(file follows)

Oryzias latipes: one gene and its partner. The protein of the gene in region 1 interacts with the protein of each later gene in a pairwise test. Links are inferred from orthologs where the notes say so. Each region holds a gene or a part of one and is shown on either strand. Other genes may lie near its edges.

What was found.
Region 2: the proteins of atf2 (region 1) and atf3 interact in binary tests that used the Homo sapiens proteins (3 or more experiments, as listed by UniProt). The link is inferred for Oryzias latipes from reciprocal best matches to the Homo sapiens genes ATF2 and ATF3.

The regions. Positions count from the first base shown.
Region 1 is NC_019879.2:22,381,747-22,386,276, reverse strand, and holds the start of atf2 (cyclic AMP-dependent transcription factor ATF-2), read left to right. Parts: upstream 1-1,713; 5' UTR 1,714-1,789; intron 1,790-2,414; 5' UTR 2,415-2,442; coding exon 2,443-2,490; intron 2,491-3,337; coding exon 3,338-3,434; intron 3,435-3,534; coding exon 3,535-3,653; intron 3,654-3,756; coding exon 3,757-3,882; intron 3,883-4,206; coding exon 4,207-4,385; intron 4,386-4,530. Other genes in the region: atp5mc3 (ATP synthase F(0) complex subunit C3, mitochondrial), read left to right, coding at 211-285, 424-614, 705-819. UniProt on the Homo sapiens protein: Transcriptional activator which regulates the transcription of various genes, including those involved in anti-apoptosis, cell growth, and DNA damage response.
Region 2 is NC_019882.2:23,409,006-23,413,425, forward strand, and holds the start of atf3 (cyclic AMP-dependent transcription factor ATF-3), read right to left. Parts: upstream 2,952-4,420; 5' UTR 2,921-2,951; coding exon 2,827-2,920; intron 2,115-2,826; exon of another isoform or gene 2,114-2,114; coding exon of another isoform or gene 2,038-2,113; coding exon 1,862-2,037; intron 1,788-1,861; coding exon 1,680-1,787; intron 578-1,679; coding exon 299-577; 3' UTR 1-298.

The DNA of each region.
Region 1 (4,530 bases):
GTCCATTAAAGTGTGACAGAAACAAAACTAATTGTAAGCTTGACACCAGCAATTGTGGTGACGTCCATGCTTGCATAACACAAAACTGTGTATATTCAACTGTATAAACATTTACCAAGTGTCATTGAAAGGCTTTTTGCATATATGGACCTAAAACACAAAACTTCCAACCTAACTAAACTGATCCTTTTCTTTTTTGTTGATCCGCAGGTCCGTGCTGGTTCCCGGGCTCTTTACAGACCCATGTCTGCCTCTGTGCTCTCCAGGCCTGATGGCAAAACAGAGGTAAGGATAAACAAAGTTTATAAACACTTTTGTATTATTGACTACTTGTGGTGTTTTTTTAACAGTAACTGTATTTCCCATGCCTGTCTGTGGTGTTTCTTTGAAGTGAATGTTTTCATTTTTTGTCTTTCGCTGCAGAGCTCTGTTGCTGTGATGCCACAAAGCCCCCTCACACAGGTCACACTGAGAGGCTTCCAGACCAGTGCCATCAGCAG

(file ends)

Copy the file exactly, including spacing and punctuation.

Oryzias latipes: one gene and its partner. The protein of the gene in region 1 interacts with the protein of each later gene in a pairwise test. Links are inferred from orthologs where the notes say so. Each region holds a gene or a part of one and is shown on either strand. Other genes may lie near its edges.

What was found.
Region 2: the proteins of atf2 (region 1) and atf3 interact in binary tests that used the Homo sapiens proteins (3 or more experiments, as listed by UniProt). The link is inferred for Oryzias latipes from reciprocal best matches to the Homo sapiens genes ATF2 and ATF3.

The regions. Positions count from the first base shown.
Region 1 is NC_019879.2:22,381,747-22,386,276, reverse strand, and holds the start of atf2 (cyclic AMP-dependent transcription factor ATF-2), read left to right. Parts: upstream 1-1,713; 5' UTR 1,714-1,789; intron 1,790-2,414; 5' UTR 2,415-2,442; coding exon 2,443-2,490; intron 2,491-3,337; coding exon 3,338-3,434; intron 3,435-3,534; coding exon 3,535-3,653; intron 3,654-3,756; coding exon 3,757-3,882; intron 3,883-4,206; coding exon 4,207-4,385; intron 4,386-4,530. Other genes in the region: atp5mc3 (ATP synthase F(0) complex subunit C3, mitochondrial), read left to right, coding at 211-285, 424-614, 705-819. UniProt on the Homo sapiens protein: Transcriptional activator which regulates the transcription of various genes, including those involved in anti-apoptosis, cell growth, and DNA damage response.
Region 2 is NC_019882.2:23,409,006-23,413,425, forward strand, and holds the start of atf3 (cyclic AMP-dependent transcription factor ATF-3), read right to left. Parts: upstream 2,952-4,420; 5' UTR 2,921-2,951; coding exon 2,827-2,920; intron 2,115-2,826; exon of another isoform or gene 2,114-2,114; coding exon of another isoform or gene 2,038-2,113; coding exon 1,862-2,037; intron 1,788-1,861; coding exon 1,680-1,787; intron 578-1,679; coding exon 299-577; 3' UTR 1-298.

The DNA of each region.
Region 1 (4,530 bases):
GTCCATTAAAGTGTGACAGAAACAAAACTAATTGTAAGCTTGACACCAGCAATTGTGGTGACGTCCATGCTTGCATAACACAAAACTGTGTATATTCAACTGTATAAACATTTACCAAGTGTCATTGAAAGGCTTTTTGCATATATGGACCTAAAACACAAAACTTCCAACCTAACTAAACTGATCCTTTTCTTTTTTGTTGATCCGCAGGTCCGTGCTGGTTCCCGGGCTCTTTACAGACCCATGTCTGCCTCTGTGCTCTCCAGGCCTGATGGCAAAACAGAGGTAAGGATAAACAAAGTTTATAAACACTTTTGTATTATTGACTACTTGTGGTGTTTTTTTAACAGTAACTGTATTTCCCATGCCTGTCTGTGGTGTTTCTTTGAAGTGAATGTTTTCATTTTTTGTCTTTCGCTGCAGAGCTCTGTTGCTGTGATGCCACAAAGCCCCCTCACACAGGTCACACTGAGAGGCTTCCAGACCAGTGCCATCAGCAG